Trad­ing Ja­cob or Noah may be Mets’ best bet

New York Daily News - - SPORTS - JOHN HARPER

Is the Mets’ win­dow to win a cham­pi­onship, which most ev­ery­one once thought would be wide open as long as their young pitch­ers stayed healthy and un­der fi­nan­cial con­trol, about to slam shut? And if so, will they have any choice but to con­tem­plate trad­ing one or both of their star pitch­ers, Ja­cob deGrom and Noah Syn­der­gaard, come July?

The idea of a Mets-Yan­kees trade has got­ten a lot of talk-ra­dio buzz the last cou­ple of days, and for good rea­son con­sid­er­ing that deGrom could help put the Yan­kees over the top while blue-chip prospects like Este­van Flo­rial, Clint Fra­zier and Jus­tus Sh­effield could give the Mets the young play­ers they des­per­ately need.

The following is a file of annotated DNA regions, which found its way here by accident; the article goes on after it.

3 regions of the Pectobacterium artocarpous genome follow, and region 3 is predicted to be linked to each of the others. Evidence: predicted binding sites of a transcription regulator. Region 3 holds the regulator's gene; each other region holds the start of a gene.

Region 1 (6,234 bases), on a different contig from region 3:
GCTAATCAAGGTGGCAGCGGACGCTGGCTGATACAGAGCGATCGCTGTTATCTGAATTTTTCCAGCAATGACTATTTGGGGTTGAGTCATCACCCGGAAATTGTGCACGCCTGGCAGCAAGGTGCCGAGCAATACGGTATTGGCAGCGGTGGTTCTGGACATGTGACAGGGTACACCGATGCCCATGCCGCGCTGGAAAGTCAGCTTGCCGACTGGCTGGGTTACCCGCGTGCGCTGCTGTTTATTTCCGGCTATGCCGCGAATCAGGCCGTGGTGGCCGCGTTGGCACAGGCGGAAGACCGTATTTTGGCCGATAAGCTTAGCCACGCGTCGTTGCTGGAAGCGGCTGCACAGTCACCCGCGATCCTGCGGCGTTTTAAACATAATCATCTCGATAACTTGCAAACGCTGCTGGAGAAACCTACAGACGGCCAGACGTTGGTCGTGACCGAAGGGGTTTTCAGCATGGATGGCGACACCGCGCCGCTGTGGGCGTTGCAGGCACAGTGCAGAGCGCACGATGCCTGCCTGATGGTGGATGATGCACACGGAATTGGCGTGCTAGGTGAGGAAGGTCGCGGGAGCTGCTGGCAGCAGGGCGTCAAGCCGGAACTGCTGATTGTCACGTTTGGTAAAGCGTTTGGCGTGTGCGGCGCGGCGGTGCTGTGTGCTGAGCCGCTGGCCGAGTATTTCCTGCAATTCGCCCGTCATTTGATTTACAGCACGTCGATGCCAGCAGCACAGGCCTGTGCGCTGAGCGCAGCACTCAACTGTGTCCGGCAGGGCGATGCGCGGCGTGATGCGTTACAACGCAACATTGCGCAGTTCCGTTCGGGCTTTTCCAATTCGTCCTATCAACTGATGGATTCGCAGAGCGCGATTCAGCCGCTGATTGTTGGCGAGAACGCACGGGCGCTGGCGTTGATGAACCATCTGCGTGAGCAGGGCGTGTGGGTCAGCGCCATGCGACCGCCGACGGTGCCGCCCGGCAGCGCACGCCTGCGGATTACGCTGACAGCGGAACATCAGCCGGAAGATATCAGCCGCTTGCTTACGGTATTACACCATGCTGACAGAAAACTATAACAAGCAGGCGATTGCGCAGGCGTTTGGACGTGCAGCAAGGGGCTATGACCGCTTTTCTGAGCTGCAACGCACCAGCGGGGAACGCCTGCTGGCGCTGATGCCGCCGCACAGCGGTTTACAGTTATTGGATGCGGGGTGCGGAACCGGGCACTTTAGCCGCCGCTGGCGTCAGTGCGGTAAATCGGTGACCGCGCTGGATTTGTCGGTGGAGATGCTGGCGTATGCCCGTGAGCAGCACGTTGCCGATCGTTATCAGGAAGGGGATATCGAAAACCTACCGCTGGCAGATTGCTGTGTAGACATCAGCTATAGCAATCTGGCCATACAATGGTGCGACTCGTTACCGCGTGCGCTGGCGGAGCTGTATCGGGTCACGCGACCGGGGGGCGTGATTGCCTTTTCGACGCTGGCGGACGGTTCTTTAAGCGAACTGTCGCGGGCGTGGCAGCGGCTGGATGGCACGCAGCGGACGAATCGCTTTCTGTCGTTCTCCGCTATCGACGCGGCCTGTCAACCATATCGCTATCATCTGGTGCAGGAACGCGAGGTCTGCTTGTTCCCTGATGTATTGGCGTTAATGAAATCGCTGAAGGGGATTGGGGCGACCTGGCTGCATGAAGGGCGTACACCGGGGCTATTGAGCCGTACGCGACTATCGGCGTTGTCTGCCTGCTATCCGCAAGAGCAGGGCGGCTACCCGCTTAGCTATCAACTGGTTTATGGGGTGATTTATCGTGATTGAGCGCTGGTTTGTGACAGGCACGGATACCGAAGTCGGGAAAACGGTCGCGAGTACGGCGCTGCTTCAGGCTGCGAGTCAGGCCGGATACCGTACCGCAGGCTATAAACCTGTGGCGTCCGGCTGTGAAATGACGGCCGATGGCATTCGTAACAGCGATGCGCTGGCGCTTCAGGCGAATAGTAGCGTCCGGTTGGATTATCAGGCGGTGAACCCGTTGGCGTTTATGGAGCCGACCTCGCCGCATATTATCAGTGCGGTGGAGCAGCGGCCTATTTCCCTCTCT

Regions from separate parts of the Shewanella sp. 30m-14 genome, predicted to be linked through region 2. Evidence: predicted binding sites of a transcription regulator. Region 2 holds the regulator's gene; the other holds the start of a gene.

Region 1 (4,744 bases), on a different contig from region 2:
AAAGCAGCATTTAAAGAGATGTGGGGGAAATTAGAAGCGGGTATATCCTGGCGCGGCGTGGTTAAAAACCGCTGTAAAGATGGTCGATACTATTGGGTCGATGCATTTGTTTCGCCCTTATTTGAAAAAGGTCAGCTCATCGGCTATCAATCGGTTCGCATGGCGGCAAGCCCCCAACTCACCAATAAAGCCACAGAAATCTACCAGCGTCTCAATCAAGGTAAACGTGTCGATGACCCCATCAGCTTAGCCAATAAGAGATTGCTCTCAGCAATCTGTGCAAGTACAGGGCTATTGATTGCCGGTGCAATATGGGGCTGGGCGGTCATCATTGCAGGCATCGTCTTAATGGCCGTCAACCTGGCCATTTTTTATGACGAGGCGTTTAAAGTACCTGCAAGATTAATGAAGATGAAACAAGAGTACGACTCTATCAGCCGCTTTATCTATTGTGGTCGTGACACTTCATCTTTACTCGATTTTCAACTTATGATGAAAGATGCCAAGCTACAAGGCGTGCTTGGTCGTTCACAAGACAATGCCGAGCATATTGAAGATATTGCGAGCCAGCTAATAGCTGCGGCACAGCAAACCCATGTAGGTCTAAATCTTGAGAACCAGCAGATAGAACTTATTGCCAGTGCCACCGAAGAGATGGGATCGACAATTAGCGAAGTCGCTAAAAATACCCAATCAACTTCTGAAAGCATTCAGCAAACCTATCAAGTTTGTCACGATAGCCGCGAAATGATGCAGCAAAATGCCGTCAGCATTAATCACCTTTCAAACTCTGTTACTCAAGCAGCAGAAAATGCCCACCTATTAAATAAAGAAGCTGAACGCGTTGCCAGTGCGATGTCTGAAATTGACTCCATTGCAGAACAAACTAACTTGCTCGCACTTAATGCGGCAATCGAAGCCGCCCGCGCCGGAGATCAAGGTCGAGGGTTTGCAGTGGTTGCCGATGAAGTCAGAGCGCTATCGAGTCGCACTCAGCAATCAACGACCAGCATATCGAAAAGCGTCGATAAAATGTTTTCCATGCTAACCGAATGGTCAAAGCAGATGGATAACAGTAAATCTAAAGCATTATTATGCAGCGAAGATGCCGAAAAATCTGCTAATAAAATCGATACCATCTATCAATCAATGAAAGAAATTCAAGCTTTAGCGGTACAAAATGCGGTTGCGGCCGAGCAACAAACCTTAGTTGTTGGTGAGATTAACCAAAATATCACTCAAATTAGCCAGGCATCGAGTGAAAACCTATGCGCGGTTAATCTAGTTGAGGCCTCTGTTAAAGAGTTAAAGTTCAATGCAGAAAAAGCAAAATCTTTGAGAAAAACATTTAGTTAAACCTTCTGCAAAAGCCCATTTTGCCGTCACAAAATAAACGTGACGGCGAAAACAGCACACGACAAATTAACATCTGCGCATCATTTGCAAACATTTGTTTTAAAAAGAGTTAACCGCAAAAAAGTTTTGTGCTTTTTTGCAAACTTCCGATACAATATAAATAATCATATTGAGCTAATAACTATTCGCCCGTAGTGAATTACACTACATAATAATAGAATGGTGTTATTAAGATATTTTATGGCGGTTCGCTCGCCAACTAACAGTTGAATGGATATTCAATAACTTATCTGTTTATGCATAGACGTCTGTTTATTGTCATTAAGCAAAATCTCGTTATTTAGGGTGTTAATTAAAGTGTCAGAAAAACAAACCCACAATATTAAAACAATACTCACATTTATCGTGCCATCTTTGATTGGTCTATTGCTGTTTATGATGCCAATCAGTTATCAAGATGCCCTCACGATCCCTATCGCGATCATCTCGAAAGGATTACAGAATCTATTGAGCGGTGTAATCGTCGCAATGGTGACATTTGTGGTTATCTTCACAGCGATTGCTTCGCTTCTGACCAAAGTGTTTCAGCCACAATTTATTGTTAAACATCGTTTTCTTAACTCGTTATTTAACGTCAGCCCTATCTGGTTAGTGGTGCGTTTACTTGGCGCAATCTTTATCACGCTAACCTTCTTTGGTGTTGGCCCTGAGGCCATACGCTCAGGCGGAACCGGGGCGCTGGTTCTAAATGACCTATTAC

The Yan­kees might just do such a deal, but there’s no chance the Mets would send deGrom to the Bronx to win cham­pi­onships. For one thing, they cer­tainly could bring back a haul from a lot of other con­tenders for their ace. But with lit­tle qual­ity pitch­ing at the top lev­els of their farm sys­tem, the Mets would be com­mit­ting to a com­plete re­build with any de­ci­sion to trade deGrom and/or Syn­der­gaard. And for a team that is in win-now mode, com­mit­ted fi­nan­cially for the next cou­ple of years to key play­ers in their 30s, that would be a most dif­fi­cult call to make. Yet it would also be fool­ish not to at least eval­u­ate all pos­si­bil­i­ties, be­cause it sure feels as if the Mets are headed for a cross­roads faster than any­one could have imag­ined, with what seems to be a glar­ing lack of tal­ent at the up­per lev­els of their farm sys­tem. Af­ter all, their 11-1 start now looks like the very def­i­ni­tion of a short-sam­ple anom­aly that washes out over 162 games, based as it was on some hit-the-lot­tery com­bi­na­tion of timely hit­ting and lock-down re­lief pitch­ing. Mean­while, you knew the Na­tion­als would get hot even­tu­ally, but even more sig­nif­i­cantly, the Braves and the Phillies are al­ready speed­ing ahead of their ex­pected re­build timeta­bles, win­ning with the types of young play­ers the Mets des­per­ately need — and plenty more on the way.